Britain as a multilateralist global soft power
The United Kingdom has probably been the most globalist power in human history. While its colonial domination of the world had many dark elements, ingrained within them were also the seeds of its transformation into a multilateralist soft power unleashing the renaissance of a more enlightened and democratic post-colonial new world order.
While the end of the British empire had its share of bitterness and humiliation, the UK managed to leave behind a generally benign and benevolent footprint in the world through the Commonwealth of Nations that chose to maintain ties of friendship and practical cooperation.
The UK played a leading role in creating the post-World War II architecture of multilateral institutions including the United Nations, the World Bank/IMF, and later the World Trade Organization and other regional institutions. Besides its substantial bilateral aid programme, the UK has always been a consistent and pre-eminent donor and supporter of multilateral action and assistance to tackle the pressing problems of global poverty, conflict and humanitarian crises.
In 2013 the UK became the only G-7 country to commit to allocating 0.7 percent of GNI as official development assistance. This policy was enacted into law in 2015 and enjoyed broad public support, further consolidating the UK’s credentials as a global champion of international cooperation and multilateralism. Through this commitment, the UK sought to promote a “golden thread” of stable government, lack of corruption, human rights, the rule of law and transparency in global governance.
As the UK embarked on a contentious referendum on leaving the European Union there were many fringe voices, and some in the mainstream political parties too, that saw Brexit as liberating Britain from burdensome multilateral obligations and reasserting the virtues of a go-it-alone national sovereignty. Yet, to their credit, leaders of all political parties, including Prime Minister Boris Johnson, have reaffirmed their commitment to honour and even enhance many of the UK’s multilateral commitments.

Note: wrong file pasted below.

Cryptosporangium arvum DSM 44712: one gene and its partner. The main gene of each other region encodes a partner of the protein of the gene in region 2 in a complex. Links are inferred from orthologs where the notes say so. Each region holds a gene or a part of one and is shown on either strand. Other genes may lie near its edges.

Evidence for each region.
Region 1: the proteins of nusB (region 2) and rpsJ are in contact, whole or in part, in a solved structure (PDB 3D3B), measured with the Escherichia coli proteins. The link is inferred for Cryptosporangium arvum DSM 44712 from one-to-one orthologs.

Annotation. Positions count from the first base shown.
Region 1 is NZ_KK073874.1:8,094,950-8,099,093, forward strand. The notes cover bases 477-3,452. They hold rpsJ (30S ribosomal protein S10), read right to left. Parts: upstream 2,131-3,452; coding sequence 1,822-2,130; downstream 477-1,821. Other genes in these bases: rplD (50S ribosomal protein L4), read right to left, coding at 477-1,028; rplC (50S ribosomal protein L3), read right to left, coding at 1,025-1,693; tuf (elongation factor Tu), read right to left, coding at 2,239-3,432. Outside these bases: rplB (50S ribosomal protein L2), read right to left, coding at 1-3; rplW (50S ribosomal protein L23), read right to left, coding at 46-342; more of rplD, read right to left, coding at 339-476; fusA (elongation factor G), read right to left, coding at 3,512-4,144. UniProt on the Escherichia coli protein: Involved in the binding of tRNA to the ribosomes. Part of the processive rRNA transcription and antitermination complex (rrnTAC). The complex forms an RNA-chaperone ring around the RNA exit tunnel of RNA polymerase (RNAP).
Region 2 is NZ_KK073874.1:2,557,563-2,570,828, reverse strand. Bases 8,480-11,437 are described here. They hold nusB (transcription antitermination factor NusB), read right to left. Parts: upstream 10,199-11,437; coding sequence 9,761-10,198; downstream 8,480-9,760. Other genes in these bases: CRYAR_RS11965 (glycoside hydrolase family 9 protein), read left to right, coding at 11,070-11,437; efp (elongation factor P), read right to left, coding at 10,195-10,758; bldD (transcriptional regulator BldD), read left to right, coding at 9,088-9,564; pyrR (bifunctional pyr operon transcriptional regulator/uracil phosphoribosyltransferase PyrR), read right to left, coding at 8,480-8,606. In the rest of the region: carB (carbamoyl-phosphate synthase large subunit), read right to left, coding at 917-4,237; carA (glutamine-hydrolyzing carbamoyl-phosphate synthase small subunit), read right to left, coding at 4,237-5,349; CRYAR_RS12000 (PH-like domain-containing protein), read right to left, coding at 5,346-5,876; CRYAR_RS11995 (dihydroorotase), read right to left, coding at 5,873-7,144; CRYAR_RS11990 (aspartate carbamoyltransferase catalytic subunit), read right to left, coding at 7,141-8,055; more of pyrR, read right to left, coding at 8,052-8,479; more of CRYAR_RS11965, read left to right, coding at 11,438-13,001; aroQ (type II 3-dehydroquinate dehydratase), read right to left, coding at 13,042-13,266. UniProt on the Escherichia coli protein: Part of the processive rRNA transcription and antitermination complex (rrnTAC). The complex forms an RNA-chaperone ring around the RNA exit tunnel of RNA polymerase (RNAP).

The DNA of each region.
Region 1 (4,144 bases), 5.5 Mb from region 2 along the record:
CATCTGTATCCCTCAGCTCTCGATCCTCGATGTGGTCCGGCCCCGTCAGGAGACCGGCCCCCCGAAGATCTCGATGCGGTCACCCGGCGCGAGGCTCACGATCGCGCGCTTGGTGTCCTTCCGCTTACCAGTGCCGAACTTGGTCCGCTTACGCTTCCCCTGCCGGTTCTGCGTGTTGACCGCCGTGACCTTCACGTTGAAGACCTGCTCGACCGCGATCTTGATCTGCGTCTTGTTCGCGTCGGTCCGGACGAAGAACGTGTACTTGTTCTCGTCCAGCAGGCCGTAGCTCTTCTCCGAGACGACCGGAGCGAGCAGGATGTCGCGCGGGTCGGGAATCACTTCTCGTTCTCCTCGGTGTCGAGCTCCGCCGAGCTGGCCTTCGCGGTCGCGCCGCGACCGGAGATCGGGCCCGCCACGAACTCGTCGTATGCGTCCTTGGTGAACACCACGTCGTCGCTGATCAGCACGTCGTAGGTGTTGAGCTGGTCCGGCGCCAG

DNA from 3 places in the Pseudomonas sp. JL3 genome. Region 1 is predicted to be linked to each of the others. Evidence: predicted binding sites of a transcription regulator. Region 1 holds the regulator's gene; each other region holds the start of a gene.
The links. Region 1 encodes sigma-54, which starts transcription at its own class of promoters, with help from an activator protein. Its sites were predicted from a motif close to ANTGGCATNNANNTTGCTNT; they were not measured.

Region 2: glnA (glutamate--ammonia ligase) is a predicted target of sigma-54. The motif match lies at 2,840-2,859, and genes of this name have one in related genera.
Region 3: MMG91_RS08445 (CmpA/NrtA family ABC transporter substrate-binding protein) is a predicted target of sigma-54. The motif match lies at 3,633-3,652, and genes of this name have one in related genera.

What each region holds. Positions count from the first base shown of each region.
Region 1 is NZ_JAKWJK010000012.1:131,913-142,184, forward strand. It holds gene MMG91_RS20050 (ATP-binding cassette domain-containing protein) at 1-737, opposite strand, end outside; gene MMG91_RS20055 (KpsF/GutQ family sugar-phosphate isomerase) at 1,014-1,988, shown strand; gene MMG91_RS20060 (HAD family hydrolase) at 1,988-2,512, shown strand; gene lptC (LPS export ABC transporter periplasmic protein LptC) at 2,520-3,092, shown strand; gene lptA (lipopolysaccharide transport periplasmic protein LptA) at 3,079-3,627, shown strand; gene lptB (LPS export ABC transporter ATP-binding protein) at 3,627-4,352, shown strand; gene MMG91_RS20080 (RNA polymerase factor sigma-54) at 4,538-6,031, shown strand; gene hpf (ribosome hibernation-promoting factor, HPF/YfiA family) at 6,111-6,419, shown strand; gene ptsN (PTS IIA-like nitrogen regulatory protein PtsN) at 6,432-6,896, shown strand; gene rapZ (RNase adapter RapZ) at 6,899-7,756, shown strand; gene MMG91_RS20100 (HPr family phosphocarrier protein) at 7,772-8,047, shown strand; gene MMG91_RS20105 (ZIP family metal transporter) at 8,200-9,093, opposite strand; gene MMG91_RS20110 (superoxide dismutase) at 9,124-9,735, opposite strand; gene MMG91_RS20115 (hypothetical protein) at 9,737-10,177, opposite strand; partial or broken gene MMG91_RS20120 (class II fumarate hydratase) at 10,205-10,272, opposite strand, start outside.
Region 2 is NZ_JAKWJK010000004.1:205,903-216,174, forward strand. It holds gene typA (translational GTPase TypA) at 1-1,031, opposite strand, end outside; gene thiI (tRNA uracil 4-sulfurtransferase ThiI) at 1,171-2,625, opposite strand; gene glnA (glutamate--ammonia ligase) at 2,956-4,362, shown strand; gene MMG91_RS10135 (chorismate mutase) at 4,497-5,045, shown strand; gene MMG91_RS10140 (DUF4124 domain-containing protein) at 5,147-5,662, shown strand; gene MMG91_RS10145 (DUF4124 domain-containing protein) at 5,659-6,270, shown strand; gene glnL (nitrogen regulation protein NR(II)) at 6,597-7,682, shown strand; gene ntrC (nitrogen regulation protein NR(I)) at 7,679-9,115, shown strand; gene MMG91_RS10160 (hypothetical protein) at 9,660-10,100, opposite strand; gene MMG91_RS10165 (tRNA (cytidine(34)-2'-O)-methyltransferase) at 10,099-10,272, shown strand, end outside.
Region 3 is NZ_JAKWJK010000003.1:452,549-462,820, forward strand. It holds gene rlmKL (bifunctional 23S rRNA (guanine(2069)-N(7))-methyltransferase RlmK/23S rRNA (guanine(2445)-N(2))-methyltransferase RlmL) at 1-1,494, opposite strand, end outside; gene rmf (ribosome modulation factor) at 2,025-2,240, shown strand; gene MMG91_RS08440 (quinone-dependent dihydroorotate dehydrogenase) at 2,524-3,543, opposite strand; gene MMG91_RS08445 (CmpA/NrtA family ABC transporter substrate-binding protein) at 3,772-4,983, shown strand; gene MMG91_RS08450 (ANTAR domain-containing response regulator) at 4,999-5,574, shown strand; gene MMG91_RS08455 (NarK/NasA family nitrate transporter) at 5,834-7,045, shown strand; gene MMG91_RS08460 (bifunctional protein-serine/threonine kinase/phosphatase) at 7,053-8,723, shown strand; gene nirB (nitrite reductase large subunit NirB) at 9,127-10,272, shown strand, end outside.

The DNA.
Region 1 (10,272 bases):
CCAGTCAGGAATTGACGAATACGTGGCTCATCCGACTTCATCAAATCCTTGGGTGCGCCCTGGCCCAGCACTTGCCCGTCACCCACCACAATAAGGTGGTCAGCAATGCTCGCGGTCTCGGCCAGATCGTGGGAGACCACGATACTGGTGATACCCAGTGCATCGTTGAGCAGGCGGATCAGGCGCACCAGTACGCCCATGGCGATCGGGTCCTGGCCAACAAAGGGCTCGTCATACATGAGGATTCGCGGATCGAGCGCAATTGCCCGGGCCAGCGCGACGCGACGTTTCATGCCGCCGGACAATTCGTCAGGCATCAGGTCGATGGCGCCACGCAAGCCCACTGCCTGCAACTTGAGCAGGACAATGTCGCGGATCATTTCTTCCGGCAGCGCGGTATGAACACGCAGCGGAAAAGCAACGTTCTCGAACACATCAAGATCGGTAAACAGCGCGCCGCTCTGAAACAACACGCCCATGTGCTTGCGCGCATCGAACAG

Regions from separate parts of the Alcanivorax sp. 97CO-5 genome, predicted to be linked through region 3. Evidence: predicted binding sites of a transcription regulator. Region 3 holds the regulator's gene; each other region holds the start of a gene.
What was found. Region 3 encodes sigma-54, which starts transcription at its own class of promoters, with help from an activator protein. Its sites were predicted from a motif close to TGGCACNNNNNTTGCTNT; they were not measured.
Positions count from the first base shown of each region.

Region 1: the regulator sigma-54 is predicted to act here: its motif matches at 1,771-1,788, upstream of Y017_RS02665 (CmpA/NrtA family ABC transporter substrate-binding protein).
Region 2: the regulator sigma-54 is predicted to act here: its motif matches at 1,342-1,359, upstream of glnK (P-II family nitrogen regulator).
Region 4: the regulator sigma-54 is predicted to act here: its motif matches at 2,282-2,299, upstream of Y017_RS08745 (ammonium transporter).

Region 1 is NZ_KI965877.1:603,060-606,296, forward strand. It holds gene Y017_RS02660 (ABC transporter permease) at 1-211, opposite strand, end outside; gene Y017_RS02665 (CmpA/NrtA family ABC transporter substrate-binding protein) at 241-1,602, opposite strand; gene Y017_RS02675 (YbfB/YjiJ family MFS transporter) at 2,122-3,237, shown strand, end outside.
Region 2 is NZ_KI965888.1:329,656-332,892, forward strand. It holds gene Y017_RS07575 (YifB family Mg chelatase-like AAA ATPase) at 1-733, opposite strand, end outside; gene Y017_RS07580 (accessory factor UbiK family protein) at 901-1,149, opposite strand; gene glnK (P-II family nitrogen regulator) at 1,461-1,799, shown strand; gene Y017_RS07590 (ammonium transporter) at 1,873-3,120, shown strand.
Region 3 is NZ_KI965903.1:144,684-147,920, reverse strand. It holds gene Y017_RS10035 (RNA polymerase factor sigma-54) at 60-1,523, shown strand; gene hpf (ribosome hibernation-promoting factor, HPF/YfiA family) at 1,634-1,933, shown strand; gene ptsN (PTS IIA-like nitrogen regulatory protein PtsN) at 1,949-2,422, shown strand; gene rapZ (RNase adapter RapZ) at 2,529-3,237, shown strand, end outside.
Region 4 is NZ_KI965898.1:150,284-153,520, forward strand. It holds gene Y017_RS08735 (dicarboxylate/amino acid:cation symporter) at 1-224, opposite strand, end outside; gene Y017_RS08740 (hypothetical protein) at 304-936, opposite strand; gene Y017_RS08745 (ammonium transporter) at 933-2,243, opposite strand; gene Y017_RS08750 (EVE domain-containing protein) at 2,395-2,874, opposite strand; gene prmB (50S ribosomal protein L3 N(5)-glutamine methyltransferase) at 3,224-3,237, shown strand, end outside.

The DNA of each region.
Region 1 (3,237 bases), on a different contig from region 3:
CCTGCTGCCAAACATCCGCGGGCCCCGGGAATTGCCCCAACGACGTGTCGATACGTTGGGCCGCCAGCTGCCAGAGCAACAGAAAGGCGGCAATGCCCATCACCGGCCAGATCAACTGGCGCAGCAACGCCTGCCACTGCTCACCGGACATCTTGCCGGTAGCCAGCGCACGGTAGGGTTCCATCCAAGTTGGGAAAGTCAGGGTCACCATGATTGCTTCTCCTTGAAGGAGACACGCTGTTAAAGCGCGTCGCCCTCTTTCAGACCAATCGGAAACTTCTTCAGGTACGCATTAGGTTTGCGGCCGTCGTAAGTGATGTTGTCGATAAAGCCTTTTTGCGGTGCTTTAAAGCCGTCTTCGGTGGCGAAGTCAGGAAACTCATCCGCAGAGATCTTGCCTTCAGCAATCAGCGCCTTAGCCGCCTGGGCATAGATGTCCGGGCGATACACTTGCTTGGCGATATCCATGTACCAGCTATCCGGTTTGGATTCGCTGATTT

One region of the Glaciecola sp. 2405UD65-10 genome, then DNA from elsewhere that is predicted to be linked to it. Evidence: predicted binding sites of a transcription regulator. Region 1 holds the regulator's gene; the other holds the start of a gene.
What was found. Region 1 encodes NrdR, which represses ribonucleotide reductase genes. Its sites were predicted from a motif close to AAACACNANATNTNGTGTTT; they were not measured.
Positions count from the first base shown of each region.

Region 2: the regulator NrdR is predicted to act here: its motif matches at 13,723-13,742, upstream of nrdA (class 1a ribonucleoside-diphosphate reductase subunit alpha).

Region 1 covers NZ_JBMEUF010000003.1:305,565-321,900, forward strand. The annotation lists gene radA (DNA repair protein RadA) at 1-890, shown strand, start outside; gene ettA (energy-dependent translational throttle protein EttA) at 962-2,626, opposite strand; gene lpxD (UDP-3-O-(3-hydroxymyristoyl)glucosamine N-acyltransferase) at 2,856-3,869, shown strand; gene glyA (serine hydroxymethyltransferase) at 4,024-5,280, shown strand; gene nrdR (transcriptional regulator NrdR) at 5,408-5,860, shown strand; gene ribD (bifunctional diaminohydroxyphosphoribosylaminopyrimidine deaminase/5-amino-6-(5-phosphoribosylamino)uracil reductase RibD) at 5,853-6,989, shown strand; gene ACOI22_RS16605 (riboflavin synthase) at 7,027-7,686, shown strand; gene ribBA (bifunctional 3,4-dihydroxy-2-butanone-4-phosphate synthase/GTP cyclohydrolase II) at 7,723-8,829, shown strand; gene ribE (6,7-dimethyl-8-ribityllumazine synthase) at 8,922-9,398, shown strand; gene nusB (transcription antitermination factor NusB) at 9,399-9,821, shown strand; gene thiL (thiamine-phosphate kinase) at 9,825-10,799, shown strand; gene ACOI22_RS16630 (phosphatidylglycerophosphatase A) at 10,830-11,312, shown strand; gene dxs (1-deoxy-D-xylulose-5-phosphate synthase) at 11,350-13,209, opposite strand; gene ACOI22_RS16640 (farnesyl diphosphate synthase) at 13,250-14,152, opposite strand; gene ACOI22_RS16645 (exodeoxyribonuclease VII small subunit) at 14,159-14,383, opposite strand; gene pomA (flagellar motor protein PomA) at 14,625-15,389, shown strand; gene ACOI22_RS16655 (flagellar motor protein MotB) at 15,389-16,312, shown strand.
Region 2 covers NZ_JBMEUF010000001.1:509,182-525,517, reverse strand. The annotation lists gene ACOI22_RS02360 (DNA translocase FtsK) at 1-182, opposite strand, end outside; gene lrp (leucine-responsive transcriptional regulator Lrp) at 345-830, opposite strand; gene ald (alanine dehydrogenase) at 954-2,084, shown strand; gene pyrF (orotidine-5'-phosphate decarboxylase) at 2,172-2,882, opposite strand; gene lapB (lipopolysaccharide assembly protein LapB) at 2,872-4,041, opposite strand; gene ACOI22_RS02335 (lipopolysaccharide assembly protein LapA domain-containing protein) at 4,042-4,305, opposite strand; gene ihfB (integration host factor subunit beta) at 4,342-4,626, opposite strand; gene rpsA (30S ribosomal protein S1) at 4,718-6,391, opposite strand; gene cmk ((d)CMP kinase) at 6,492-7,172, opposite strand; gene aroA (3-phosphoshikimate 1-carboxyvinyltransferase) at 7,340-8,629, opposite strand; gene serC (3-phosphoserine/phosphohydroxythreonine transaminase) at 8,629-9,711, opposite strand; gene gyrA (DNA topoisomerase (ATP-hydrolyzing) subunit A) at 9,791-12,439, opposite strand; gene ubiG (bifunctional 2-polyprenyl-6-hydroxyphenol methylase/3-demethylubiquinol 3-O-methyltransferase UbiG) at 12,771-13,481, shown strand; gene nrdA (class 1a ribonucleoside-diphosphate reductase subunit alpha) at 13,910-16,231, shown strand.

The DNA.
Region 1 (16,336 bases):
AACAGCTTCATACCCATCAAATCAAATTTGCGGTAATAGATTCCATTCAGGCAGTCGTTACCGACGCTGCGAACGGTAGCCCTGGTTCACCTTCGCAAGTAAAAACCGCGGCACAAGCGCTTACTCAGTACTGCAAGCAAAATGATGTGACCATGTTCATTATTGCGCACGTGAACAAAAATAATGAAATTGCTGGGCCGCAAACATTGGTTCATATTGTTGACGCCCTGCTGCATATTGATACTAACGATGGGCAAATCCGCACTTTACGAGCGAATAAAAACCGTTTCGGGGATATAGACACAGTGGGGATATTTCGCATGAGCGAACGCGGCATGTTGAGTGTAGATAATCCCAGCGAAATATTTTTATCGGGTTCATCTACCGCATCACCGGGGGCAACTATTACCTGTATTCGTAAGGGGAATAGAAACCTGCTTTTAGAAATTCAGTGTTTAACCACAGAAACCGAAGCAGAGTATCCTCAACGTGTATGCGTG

Nevertheless, sceptics continue to question the sincerity of the UK Government’s multilateral commitments. The latest scepticism has been triggered by the decision to “temporarily” reduce ODA from 0.7 % to 0.5% of GNI until “the fiscal situation allows a budget increase”, and the merger of the former Department for International Development (DFID) into the new Foreign, Commonwealth and Development Office (FCDO).
Time will tell whether the merger of DFID with FCO will truly lead to a stronger, better coordinated and unified support for the UK’s international cooperation or make the UK’s commitment to international development and humanitarian aid subservient to short-term political, diplomatic and trade-related calculus. The experience of other countries like Australia, Canada and the US that have tried such mergers is far from reassuring.
The pandemic, the climate crisis, terrorism, global poverty and inequality show that we need a multilateral approach to ‘problems without borders’
The UK’s commitment to providing 0.7 % of GNI as ODA was widely acclaimed as a bold and enlightened decision worthy of a wealthy and compassionate world power. However, as former Secretary of State for Internal Development Andrew Mitchell has said, “If the case for 0.7% is not continuously made, the tide goes out on this important aspect of Global Britain amongst the public.”
As Mitchell noted, “in 2012, after two years of austerity in which the Cameron-led government declined to balance the books on the backs of the poorest people in the world, support amongst the public at large for our international development policies went up from 46% to nearly 50%.” Perhaps the Government should, rather than being driven by an element of public opinion opposed to aid spending, seek to ensure that its aid is soon returned to 0.7, and is applied in ways that are most likely to be both effective and popular, and which can be complemented by the kind of multilateral diplomacy for which the UK has been renowned. This could be the basis for a new and powerful vision for Global Britain.